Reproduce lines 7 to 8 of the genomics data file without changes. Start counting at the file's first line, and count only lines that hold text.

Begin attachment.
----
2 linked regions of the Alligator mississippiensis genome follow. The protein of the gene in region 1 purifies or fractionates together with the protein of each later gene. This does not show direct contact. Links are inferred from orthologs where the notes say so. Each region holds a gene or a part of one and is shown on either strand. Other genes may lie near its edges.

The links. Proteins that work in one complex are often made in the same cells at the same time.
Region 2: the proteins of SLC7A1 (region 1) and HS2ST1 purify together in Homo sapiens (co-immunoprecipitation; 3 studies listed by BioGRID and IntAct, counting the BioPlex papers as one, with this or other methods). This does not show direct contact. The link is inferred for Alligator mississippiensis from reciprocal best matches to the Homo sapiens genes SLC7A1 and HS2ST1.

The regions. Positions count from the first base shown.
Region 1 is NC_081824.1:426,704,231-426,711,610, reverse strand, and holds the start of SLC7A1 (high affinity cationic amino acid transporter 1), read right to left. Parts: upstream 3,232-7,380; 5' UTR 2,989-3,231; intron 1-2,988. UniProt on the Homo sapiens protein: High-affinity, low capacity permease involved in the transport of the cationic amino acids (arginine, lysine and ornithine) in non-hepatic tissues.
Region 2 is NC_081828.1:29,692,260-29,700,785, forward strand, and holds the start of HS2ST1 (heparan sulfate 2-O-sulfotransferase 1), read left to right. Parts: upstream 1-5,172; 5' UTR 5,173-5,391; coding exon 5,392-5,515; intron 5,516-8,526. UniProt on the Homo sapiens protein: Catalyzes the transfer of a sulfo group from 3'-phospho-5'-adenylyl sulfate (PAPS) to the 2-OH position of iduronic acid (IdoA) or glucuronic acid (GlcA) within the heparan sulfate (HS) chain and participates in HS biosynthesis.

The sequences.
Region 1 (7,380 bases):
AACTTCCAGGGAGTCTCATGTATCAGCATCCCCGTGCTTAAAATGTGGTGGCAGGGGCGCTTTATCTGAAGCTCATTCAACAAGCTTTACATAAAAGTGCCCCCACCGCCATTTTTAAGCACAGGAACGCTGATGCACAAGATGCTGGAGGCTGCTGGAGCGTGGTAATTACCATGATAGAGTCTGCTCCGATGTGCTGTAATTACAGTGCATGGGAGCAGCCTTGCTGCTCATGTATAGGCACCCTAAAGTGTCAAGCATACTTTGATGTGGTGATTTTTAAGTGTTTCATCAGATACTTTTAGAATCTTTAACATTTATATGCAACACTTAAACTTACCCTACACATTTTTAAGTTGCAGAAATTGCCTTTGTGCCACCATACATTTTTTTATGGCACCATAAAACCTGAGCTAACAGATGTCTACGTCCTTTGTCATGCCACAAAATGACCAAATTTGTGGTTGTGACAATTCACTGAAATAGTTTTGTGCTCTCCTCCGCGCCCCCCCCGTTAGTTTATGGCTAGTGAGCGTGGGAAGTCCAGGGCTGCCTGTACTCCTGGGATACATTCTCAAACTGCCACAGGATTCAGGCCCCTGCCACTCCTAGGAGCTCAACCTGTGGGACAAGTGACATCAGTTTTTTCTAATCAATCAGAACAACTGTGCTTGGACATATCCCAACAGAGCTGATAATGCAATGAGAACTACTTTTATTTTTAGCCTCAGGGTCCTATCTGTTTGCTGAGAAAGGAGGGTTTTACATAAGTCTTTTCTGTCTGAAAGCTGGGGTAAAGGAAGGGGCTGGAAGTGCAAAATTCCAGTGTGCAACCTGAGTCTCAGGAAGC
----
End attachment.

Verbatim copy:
The sequences.
Region 1 (7,380 bases):